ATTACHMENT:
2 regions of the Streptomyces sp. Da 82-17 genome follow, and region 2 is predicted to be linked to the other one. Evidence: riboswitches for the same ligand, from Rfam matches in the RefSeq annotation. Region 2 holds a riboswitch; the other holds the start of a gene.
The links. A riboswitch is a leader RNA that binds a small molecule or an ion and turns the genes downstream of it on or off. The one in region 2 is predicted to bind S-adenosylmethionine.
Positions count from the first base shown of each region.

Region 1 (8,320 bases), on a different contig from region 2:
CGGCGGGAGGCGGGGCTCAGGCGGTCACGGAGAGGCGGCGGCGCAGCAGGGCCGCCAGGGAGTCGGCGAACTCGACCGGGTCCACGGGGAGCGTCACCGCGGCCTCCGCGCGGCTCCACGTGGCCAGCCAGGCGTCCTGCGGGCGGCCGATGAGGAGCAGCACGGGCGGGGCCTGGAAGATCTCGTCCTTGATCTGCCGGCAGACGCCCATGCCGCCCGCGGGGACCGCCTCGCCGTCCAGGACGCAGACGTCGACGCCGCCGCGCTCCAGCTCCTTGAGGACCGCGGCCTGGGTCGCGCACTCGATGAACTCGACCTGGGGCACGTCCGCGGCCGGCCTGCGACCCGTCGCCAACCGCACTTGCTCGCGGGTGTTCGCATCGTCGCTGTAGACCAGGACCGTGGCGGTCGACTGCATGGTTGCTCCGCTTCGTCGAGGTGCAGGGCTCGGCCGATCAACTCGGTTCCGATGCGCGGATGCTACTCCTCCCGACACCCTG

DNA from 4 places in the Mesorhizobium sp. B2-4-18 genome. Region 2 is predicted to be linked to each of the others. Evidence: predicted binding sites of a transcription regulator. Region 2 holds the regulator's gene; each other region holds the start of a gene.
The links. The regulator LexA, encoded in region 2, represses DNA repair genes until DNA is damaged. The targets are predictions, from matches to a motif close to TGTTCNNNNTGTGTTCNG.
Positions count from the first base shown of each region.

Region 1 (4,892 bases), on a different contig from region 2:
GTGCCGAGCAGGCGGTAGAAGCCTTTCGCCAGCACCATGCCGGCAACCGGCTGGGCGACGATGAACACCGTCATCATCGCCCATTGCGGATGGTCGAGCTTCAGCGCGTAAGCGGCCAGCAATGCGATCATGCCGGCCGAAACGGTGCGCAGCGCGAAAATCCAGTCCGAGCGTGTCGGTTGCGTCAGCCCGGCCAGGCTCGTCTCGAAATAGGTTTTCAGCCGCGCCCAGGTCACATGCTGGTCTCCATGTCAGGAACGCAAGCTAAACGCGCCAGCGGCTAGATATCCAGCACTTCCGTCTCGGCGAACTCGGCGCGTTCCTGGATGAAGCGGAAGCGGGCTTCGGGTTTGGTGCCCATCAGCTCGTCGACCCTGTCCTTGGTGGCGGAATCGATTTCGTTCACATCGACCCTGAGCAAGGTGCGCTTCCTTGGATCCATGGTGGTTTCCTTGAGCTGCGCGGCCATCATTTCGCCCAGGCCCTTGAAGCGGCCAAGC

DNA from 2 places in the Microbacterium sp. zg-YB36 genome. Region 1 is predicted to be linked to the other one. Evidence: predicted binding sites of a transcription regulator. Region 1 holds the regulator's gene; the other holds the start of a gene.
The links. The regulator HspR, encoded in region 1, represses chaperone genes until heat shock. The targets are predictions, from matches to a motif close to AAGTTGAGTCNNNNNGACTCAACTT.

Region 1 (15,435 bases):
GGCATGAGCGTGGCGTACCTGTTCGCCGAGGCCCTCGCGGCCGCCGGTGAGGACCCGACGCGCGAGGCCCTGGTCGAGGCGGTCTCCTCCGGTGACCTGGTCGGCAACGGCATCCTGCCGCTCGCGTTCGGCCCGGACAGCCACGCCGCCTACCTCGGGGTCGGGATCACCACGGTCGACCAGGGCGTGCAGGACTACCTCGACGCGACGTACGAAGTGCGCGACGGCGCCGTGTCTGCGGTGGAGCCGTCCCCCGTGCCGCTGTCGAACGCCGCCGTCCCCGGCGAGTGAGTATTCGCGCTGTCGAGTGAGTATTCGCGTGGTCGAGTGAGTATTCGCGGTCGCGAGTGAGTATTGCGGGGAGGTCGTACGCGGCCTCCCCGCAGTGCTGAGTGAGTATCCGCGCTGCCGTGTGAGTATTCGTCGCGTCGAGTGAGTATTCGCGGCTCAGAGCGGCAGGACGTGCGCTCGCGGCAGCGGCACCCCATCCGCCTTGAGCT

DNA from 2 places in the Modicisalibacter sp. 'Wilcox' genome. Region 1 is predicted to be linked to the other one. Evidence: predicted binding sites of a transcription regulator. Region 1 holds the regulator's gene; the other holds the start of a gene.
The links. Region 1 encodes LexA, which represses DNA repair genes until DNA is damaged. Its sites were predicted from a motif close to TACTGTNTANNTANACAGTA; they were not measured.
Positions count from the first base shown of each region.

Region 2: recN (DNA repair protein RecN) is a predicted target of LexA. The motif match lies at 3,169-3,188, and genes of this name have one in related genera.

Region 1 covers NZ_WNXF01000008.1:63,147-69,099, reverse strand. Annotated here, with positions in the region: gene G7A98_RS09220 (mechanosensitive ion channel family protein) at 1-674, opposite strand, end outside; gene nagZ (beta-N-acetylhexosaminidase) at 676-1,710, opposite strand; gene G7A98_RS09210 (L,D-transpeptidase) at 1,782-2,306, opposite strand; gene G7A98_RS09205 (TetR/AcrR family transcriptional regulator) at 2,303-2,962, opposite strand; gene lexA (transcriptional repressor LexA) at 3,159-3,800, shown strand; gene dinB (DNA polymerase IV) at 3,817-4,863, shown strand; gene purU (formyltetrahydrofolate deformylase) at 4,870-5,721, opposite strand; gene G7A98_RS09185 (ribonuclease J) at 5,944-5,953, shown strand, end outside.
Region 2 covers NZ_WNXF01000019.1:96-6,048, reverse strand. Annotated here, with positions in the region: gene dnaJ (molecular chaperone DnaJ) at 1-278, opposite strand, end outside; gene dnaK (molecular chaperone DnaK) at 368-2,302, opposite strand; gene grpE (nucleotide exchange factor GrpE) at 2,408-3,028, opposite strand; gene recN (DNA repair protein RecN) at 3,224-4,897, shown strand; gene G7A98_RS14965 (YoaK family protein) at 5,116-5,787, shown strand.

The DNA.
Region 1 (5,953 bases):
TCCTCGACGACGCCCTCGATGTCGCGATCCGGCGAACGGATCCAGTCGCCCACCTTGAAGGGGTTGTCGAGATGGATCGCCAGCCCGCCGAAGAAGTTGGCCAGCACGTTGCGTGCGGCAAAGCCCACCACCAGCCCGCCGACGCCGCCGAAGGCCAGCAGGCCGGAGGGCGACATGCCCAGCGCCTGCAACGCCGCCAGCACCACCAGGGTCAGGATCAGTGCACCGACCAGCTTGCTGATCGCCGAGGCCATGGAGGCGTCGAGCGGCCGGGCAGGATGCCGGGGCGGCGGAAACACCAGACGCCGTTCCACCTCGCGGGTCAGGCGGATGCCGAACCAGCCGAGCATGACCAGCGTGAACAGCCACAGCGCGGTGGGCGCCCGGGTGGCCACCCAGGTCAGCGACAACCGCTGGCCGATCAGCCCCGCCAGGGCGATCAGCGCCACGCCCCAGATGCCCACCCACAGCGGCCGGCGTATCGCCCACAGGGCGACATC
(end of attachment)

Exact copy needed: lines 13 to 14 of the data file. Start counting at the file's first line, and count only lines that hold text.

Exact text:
Region 1 (15,435 bases):
GGCATGAGCGTGGCGTACCTGTTCGCCGAGGCCCTCGCGGCCGCCGGTGAGGACCCGACGCGCGAGGCCCTGGTCGAGGCGGTCTCCTCCGGTGACCTGGTCGGCAACGGCATCCTGCCGCTCGCGTTCGGCCCGGACAGCCACGCCGCCTACCTCGGGGTCGGGATCACCACGGTCGACCAGGGCGTGCAGGACTACCTCGACGCGACGTACGAAGTGCGCGACGGCGCCGTGTCTGCGGTGGAGCCGTCCCCCGTGCCGCTGTCGAACGCCGCCGTCCCCGGCGAGTGAGTATTCGCGCTGTCGAGTGAGTATTCGCGTGGTCGAGTGAGTATTCGCGGTCGCGAGTGAGTATTGCGGGGAGGTCGTACGCGGCCTCCCCGCAGTGCTGAGTGAGTATCCGCGCTGCCGTGTGAGTATTCGTCGCGTCGAGTGAGTATTCGCGGCTCAGAGCGGCAGGACGTGCGCTCGCGGCAGCGGCACCCCATCCGCCTTGAGCT